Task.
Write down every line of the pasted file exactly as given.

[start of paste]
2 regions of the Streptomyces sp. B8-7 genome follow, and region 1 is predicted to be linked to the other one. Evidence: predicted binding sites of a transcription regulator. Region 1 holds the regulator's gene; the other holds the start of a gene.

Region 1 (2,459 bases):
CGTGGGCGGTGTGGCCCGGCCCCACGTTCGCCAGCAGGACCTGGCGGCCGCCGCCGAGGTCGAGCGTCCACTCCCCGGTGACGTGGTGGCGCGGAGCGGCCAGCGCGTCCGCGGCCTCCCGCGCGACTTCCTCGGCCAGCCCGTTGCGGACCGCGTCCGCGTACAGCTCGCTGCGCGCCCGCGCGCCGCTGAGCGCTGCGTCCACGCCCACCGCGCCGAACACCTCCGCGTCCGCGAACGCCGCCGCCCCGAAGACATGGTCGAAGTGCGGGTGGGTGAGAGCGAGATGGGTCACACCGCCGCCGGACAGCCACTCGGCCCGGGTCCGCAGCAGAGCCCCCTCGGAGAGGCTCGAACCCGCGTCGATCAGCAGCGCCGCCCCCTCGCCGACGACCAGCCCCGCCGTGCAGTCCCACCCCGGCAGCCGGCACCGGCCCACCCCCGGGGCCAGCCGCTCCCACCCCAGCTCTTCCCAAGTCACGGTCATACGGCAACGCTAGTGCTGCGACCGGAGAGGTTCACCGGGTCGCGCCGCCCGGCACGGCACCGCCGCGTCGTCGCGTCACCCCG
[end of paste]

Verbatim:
2 regions of the Streptomyces sp. B8-7 genome follow, and region 1 is predicted to be linked to the other one. Evidence: predicted binding sites of a transcription regulator. Region 1 holds the regulator's gene; the other holds the start of a gene.

Region 1 (2,459 bases):
CGTGGGCGGTGTGGCCCGGCCCCACGTTCGCCAGCAGGACCTGGCGGCCGCCGCCGAGGTCGAGCGTCCACTCCCCGGTGACGTGGTGGCGCGGAGCGGCCAGCGCGTCCGCGGCCTCCCGCGCGACTTCCTCGGCCAGCCCGTTGCGGACCGCGTCCGCGTACAGCTCGCTGCGCGCCCGCGCGCCGCTGAGCGCTGCGTCCACGCCCACCGCGCCGAACACCTCCGCGTCCGCGAACGCCGCCGCCCCGAAGACATGGTCGAAGTGCGGGTGGGTGAGAGCGAGATGGGTCACACCGCCGCCGGACAGCCACTCGGCCCGGGTCCGCAGCAGAGCCCCCTCGGAGAGGCTCGAACCCGCGTCGATCAGCAGCGCCGCCCCCTCGCCGACGACCAGCCCCGCCGTGCAGTCCCACCCCGGCAGCCGGCACCGGCCCACCCCCGGGGCCAGCCGCTCCCACCCCAGCTCTTCCCAAGTCACGGTCATACGGCAACGCTAGTGCTGCGACCGGAGAGGTTCACCGGGTCGCGCCGCCCGGCACGGCACCGCCGCGTCGTCGCGTCACCCCG